smartquote right

Rosie Gallagher, flute


Ensemble Connect performed Schubert’s Winterreise—A Composed Interpretation for Tenor and Small Orchestra by Hans Zender on Sunday, October 16. Watch a replay of the performance on medici.tv:

6 months ago | |
Tag
| Read Full Story

Ensemble Connect flutist Rosie Gallagher reflects on preparing Hans Zender’s Winterreise with conductor Sir Simon Rattle.


smartquote left

Every moment of this project felt like a spectacular gift. It began the second Sir Simon Rattle flew in the door, windswept with his score in one hand, victoriously announcing, “I was held up in an anti-Trump rally!”—and it lasted through our performance in Zankel Hall, which was the first concert for 2016 Ensemble Connect fellows. As I reflect on this surreal week, I am struck by a feeling of gratitude: to Schubert for turning his darkness into musical poetry, to Hans Zender for having the courage to reimagine such an iconic work, to the Ensemble Connect team—both colleagues and staff—for always bring their best, and to the magnificent Sir Simon and Mark Padmore for their sincere humility and infectious joy.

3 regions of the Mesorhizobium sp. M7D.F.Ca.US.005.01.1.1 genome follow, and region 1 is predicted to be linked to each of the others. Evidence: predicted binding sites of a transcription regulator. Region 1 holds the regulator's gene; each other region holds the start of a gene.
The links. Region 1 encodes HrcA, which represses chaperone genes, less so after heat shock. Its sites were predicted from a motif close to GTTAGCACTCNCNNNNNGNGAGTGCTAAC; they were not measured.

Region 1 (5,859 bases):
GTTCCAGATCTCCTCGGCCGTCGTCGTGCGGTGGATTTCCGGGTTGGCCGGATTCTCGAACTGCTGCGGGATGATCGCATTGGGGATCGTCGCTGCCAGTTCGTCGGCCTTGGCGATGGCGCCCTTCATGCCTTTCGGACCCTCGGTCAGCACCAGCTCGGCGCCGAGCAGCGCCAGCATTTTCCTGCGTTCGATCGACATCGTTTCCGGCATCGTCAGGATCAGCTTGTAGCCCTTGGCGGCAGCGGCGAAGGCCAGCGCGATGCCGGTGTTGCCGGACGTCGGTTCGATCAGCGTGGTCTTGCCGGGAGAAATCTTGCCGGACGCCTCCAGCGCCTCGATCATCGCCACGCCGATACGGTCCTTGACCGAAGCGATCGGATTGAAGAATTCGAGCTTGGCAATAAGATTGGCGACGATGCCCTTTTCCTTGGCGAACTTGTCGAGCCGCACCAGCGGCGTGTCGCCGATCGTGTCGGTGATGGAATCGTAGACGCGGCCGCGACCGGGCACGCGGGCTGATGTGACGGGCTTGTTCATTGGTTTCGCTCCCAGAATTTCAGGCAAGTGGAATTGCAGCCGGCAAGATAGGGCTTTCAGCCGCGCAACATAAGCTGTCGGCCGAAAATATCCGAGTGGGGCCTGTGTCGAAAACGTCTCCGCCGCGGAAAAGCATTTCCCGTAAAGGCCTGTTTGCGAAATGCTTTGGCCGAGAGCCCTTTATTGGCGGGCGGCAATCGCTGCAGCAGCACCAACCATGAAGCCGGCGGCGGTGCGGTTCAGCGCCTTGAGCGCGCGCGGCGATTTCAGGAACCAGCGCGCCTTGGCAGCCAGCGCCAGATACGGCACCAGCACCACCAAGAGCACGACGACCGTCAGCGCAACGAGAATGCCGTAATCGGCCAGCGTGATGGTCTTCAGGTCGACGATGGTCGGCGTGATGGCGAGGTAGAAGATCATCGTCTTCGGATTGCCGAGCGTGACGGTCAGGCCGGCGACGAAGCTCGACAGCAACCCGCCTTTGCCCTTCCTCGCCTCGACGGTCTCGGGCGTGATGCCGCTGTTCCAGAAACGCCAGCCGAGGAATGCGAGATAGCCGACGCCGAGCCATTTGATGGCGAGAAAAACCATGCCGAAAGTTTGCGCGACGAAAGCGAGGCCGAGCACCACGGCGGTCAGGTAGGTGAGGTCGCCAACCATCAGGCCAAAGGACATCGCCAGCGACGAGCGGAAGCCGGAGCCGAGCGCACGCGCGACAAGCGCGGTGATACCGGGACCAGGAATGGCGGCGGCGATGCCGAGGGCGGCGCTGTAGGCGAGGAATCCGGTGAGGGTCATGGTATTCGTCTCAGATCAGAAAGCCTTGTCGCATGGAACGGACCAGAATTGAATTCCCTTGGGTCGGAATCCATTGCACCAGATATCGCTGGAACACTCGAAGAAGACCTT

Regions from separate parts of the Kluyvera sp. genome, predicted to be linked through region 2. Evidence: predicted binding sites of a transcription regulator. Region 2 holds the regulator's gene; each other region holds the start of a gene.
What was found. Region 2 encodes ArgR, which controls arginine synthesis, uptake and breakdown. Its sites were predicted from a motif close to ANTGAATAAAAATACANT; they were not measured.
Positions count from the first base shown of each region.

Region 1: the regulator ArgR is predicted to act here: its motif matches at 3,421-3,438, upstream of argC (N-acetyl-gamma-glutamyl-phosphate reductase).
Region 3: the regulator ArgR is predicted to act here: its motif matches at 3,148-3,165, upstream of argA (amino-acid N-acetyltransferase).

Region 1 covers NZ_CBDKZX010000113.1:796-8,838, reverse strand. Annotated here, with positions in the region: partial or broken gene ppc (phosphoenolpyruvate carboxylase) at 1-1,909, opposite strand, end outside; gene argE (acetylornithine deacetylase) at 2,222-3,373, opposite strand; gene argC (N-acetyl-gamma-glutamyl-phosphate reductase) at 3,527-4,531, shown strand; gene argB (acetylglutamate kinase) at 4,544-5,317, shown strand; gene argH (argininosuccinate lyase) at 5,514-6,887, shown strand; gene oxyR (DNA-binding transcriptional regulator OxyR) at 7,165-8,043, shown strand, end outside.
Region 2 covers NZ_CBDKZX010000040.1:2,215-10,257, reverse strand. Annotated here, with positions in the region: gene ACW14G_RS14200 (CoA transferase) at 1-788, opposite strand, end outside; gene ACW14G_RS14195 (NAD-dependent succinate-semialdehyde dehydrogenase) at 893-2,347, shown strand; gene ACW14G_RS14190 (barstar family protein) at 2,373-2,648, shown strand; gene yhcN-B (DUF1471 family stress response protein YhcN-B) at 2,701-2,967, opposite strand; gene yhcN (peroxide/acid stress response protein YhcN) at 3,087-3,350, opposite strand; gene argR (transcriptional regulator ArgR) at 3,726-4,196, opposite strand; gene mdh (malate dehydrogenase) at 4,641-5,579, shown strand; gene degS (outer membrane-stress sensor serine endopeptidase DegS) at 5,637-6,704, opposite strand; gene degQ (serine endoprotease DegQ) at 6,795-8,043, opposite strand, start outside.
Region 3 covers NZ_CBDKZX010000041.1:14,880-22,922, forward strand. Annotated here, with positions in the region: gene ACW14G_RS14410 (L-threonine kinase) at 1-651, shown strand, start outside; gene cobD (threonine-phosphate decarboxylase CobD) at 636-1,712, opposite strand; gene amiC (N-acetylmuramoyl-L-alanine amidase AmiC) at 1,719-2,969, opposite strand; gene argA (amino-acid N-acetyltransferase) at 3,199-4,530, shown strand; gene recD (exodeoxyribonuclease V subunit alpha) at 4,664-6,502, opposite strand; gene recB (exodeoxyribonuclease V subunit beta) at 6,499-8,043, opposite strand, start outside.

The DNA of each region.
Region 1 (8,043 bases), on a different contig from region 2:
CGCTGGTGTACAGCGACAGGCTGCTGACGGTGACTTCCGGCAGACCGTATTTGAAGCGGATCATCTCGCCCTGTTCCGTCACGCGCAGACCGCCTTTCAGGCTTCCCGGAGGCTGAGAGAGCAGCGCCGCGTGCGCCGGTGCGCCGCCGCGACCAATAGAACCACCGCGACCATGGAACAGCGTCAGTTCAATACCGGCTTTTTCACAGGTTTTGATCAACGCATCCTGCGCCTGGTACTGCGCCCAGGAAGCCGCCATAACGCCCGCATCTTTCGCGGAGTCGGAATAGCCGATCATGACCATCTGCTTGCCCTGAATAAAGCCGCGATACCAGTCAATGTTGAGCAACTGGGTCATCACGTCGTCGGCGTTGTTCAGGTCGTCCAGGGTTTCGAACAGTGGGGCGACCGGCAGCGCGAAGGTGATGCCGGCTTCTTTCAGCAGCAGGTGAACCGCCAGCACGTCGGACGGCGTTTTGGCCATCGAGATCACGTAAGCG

In true Ensemble Connect style, Hans Zender’s Winterreise proved to be an ambitious first project. It called for several members of the ensemble to double on melodica and wind machine, use extended technique, and move around the hall. Sir Simon worked diligently with us to ensure that these sounds were not gimmicks and were instead tools used to paint a landscape full of emotional nuance and dark color. Upon tenor Mark Padmore’s arrival, his voice told us a mesmerizing story, challenging the ensemble to respond to his ideas and phrasing. It was a joy to watch Sir Simon and Mark Padmore work together. Often, no more than a couple of words were exchanged between the dynamic pair as the collaboration was one of musical osmosis and unconditional trust.

It is a rare and wonderful thing to truly feel “in the moment” during a musical performance. I find that there are often distracting voices, both internal and external, that pull focus from the task at hand. There were times, both in rehearsal and on the stage of Zankel Hall, that I could feel Sir Simon existing in this moment and the ensemble coming with him. I hope to bring this experience with me as I continue to work with my remarkable colleagues over the next two years.